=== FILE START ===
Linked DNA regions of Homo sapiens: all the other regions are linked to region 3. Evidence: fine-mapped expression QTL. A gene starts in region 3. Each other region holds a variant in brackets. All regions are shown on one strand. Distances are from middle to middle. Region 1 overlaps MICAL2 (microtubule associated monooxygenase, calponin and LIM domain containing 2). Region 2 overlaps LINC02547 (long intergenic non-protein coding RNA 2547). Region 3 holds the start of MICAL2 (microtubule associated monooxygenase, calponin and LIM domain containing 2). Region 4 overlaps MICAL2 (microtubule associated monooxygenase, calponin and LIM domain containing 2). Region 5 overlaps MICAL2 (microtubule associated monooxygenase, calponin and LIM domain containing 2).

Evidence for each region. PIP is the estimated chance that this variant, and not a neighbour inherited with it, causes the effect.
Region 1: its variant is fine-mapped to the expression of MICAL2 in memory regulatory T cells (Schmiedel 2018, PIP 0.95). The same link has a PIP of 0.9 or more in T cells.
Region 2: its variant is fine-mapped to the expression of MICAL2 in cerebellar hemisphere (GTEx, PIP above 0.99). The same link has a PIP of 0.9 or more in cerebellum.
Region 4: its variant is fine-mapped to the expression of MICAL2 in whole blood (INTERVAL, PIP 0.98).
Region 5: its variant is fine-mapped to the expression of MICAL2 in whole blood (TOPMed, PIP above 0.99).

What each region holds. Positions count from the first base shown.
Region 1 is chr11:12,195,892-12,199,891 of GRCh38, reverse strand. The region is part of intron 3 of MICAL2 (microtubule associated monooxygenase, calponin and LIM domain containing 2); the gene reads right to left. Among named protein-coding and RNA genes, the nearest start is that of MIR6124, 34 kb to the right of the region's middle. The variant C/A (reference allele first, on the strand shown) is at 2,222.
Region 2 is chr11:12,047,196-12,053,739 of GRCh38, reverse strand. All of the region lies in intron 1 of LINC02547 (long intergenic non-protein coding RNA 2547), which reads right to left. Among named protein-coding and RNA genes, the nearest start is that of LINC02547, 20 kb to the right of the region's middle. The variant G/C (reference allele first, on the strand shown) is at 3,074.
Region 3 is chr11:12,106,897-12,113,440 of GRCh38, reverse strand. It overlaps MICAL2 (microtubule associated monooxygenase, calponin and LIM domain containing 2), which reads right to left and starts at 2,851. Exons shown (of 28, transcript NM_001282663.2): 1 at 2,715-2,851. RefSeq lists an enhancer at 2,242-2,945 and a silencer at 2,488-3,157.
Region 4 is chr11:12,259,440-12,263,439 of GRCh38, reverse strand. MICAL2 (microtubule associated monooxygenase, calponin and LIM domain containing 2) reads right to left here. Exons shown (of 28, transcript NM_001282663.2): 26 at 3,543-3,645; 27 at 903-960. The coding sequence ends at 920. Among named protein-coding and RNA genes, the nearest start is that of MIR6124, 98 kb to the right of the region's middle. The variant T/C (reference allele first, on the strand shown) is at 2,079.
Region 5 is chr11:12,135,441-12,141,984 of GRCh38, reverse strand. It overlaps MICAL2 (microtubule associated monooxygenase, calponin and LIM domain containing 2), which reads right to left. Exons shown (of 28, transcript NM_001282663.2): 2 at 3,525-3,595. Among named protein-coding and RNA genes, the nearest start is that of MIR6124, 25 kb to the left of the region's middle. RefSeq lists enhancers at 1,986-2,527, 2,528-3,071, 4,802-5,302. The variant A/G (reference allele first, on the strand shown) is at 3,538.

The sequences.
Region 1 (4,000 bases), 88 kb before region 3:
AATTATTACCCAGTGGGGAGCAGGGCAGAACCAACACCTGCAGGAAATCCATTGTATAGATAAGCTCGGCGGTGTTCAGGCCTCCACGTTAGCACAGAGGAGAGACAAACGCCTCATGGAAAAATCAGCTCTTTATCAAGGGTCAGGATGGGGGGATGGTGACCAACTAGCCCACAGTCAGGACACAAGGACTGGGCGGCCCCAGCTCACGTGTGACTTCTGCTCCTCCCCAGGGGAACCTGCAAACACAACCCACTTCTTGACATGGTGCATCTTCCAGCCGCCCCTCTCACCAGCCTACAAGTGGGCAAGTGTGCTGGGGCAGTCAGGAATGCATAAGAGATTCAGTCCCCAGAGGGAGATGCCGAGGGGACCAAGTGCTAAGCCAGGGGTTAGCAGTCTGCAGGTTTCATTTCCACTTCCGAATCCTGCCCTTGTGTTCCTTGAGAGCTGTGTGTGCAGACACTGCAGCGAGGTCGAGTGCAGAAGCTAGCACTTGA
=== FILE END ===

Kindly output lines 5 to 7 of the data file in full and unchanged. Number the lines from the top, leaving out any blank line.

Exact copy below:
Region 4: its variant is fine-mapped to the expression of MICAL2 in whole blood (INTERVAL, PIP 0.98).
Region 5: its variant is fine-mapped to the expression of MICAL2 in whole blood (TOPMed, PIP above 0.99).

What each region holds. Positions count from the first base shown.